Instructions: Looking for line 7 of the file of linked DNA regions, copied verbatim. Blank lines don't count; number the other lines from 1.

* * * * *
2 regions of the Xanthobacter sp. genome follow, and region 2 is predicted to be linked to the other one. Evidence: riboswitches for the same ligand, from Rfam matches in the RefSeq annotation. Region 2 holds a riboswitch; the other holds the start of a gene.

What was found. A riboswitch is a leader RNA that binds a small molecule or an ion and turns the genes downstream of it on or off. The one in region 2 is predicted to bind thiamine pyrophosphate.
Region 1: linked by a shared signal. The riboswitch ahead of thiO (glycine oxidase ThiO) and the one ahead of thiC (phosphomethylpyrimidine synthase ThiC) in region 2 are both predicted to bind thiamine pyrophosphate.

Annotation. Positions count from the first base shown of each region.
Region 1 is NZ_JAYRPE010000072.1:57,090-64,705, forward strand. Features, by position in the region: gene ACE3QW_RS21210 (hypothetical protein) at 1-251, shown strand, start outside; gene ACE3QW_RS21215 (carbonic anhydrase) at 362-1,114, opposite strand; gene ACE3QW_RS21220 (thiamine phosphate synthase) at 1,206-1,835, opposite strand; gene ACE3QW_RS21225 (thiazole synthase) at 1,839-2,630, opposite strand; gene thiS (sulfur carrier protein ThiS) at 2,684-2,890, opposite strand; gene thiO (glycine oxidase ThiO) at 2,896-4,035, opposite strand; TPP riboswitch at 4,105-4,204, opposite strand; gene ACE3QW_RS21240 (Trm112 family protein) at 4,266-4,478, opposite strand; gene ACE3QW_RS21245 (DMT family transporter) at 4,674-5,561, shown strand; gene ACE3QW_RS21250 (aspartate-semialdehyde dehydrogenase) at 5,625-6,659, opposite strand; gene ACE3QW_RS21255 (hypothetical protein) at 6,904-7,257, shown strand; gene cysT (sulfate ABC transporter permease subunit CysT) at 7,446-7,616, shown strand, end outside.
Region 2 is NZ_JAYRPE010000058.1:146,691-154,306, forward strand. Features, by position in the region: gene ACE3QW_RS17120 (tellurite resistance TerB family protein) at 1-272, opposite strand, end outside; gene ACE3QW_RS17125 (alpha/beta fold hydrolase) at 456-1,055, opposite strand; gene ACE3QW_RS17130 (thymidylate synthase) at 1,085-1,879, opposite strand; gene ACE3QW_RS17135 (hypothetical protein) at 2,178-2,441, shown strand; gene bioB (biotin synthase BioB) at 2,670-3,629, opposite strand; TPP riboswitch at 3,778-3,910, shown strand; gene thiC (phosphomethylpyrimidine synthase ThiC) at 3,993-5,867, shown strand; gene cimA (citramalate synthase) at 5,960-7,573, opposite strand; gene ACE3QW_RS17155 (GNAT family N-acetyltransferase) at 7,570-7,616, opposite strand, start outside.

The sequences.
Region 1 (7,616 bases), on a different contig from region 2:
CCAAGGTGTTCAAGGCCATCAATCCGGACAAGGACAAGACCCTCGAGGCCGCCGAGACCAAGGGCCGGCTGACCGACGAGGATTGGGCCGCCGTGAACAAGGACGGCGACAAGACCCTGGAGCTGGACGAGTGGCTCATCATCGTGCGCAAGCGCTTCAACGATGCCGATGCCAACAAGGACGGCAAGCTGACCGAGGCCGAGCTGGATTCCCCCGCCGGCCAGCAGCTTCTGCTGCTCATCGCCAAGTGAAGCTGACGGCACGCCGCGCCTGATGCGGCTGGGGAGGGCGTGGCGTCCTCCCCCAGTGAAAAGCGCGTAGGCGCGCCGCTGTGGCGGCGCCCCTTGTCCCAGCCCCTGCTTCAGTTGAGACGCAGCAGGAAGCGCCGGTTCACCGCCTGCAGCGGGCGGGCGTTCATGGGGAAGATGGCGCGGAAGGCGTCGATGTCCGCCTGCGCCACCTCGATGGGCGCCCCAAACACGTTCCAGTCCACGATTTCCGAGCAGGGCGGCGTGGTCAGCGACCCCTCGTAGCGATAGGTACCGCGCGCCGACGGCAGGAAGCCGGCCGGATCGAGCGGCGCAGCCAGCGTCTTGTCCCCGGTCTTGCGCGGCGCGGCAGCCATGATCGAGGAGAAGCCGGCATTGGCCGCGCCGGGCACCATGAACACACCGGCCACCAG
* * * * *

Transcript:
The sequences.